Families who had so far managed to survive Syria's decadelong civil war saw their already-battered homes come crashing down around them Monday.
“This time they didn’t escape," said Abdulkafi Alhamdo, a resident of the area who sent a video to NBC News hours after a devastating 7.8-magnitude earthquake hit the region.
The quake has piled further misery on rebel-held Syrian towns and nearby areas, threatening a new humanitarian crisis exacerbated by winter and war. It reduced homes to rubble as residents slept in the bitter winter cold that has enveloped the country’s northwest.
Alhamdo stood against a gray horizon littered with the remains of what used to be the heart of a town, gesturing to the wreckage around Atareb’s market.
“They are just underground. People are under the rubble,” he said.
People in rebel-held areas have spent almost a decade besieged and bombarded by the Syrian government and its Russian allies. In 2017, Atareb — around 10 miles from the Turkish border — was hit by a series of airstrikes that killed dozens, including several children.
Almost six years later, Alhamdo could not help but recall the horrors the town endured in the past.
“This area five years ago witnessed a very harsh attack from the Syrian regime warplanes,” Alhamdo said of the three airstrikes that hit the market in Atareb, west of Aleppo, in November 2017.
At least 84 people were killed in that attack, including five children, according to the British-based Syrian Observatory for Human Rights, which monitors Syria’s civil war through a network of sources on the ground.
A United Nations inquiry concluded the strikes were carried out by the Russian air force. Moscow denies targeting civilians in Syria.
“Those houses that were effected at the time have now [fallen] to the ground,” Alhamdo added.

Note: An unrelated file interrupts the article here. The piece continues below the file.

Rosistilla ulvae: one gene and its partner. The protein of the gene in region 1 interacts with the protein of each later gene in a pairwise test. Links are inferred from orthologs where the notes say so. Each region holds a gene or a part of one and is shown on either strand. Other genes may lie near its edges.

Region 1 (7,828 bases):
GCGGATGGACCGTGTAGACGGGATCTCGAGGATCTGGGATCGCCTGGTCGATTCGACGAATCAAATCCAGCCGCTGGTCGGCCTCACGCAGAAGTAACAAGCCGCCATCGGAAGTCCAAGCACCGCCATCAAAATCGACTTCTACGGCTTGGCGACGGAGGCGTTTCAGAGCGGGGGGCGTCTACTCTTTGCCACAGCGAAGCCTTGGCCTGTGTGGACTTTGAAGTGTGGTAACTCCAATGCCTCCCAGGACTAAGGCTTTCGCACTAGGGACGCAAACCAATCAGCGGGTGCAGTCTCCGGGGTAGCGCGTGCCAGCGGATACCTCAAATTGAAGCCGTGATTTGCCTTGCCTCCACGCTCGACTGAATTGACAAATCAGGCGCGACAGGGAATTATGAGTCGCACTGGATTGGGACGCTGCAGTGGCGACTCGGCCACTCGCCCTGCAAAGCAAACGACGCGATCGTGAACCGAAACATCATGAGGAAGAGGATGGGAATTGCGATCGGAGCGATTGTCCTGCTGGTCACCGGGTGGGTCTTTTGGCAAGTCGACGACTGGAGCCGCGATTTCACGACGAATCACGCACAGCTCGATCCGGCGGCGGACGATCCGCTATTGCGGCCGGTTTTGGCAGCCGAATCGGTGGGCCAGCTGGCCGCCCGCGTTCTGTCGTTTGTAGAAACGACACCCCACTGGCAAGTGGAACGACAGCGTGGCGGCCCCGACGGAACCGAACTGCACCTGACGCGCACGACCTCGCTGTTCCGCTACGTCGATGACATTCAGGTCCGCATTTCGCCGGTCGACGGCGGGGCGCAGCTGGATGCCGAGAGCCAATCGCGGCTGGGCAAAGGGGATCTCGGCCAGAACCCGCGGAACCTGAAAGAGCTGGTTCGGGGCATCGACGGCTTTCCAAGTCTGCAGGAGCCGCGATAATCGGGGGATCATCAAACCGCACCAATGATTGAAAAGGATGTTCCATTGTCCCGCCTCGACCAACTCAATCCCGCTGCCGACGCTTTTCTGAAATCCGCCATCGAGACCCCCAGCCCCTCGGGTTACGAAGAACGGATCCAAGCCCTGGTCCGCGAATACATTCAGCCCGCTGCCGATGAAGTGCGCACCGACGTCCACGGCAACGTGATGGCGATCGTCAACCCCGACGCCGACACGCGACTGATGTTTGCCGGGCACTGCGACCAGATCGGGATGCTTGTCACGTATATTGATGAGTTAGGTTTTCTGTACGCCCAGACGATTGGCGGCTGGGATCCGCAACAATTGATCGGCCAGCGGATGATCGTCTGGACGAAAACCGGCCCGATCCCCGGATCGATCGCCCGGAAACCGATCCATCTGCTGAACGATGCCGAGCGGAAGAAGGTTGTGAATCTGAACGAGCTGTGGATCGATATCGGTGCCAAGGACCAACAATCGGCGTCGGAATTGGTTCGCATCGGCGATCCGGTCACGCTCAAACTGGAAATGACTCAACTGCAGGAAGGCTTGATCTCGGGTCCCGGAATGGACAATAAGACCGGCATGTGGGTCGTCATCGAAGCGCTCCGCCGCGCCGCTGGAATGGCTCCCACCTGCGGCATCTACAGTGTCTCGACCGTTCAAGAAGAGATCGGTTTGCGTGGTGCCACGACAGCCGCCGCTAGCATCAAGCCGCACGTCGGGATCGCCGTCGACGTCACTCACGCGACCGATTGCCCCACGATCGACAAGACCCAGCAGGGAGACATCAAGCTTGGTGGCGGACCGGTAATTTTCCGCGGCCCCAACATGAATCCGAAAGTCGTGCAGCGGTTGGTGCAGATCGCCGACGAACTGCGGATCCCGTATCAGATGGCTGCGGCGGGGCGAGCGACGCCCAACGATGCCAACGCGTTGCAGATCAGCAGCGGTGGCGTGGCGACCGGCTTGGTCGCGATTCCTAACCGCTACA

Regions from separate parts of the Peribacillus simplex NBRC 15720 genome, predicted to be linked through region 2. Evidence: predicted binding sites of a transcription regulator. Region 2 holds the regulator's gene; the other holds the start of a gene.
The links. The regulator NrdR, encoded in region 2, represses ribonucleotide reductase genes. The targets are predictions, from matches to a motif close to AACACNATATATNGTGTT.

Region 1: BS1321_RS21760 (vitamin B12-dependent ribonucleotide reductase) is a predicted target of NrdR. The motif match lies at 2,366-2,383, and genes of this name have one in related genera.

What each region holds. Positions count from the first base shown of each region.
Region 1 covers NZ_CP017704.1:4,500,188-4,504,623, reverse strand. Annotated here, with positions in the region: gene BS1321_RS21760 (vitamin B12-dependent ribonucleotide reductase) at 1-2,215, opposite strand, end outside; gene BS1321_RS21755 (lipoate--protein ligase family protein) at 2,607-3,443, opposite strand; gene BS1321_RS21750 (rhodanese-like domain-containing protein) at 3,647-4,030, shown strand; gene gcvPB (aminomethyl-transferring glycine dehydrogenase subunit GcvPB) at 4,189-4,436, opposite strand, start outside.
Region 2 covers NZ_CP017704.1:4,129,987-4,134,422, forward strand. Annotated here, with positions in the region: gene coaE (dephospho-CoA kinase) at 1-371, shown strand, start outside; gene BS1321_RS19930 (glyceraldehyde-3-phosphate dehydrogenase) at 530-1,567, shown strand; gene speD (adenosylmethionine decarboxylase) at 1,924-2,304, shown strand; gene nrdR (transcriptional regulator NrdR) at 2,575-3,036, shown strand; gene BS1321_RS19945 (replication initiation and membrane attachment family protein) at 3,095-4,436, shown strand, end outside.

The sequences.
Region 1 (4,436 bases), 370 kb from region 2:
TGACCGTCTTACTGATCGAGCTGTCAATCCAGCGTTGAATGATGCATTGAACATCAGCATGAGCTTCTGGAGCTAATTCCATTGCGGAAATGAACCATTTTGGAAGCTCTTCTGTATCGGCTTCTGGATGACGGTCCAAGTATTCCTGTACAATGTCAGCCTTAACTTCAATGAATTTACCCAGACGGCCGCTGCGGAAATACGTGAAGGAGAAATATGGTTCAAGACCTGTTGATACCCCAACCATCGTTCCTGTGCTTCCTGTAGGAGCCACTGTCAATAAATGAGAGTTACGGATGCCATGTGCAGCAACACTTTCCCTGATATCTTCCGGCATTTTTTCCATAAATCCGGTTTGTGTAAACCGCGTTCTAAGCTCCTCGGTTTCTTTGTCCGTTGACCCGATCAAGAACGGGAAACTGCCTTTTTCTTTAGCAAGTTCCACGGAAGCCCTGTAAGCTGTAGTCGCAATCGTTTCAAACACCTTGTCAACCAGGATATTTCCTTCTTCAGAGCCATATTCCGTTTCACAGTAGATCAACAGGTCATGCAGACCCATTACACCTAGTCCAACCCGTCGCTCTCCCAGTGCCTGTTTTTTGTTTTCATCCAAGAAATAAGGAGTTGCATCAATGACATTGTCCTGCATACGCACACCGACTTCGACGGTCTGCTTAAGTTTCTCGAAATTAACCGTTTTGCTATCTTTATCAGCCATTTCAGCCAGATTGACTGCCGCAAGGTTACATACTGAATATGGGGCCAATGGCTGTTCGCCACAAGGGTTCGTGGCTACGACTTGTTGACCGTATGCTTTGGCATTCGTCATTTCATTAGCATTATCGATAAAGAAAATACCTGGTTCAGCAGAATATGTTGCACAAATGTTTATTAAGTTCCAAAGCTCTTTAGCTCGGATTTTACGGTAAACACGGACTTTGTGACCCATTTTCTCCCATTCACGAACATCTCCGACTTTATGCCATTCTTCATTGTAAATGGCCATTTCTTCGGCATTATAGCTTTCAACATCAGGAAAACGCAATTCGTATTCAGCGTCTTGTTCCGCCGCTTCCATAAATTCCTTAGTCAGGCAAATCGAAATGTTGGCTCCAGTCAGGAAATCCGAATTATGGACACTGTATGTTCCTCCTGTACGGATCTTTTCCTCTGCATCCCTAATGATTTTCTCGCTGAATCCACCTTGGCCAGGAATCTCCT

Syrian earthquake survivor speaks out on devastating sceneFeb. 7, 202304:44
Videos showed houses, mosques and shops reduced to rubble, and rusting metal wires jutting out from the ground. A single excavator was working to clear debris alongside a small group of people in the city’s main market.
“What can one vehicle, some few people working with their bare hands, [do] for those who are under the rubble?” said Alhamdo. “Unfortunately they can do nothing.”
The quake hit a part of Syria’s northwest that is divided between government-held territory and the country’s last remaining rebel-controlled enclave, likely complicating efforts to deliver aid.
Around 4.5 million people are packed into the area, many of them living in dire poverty, having been displaced from other parts of the country by the war.
The Syrian government’s health ministry said more than 800 people had been killed, but with the hardest-hit areas outside of regime control, the true figure is likely significantly higher.
Rescue efforts were led by an opposition emergency organization called the White Helmets, which said at least another 700 people had been killed in rebel-held areas.
The territory is controlled by a patchwork of armed groups and relies heavily on international aid, usually brought over the border from Turkey, which is also home to millions of refugees from the conflict.
Health facilities have been ravaged by the fighting.
“Many hospitals have been closed in the last few years because there is no help or assistance,” Alhamdo said of the situation in Atareb.
The Syrian American Medical Society, a U.S.-based medical charity, said one hospital it supports in Atareb alone had reported 89 deaths and 150 wounded.
“The conditions in our hospitals are catastrophic,” a spokesperson for the aid group told NBC News, adding that four of its hospitals had been damaged and evacuated.
In winter, the area is often battered by floods, torrential rains and strong winds, which often destroy tents and food supplies, leaving many homeless, according to the U.N. Refugee Agency.
“This earthquake is yet another devastating blow to so many vulnerable populations already struggling after years of conflict,” said Tanya Evans, the Syria director for the aid group The International Rescue Committee.
“It is a crisis within multiple crises,” she said, adding that “temperatures are plummeting to below zero leaving thousands exposed” after the area was hit by a snowstorm.
Though international leaders swiftly promised aid and medical assistance Monday, for Alhamdo years of death and destruction frayed whatever hope remained.
“Words do nothing,” he said.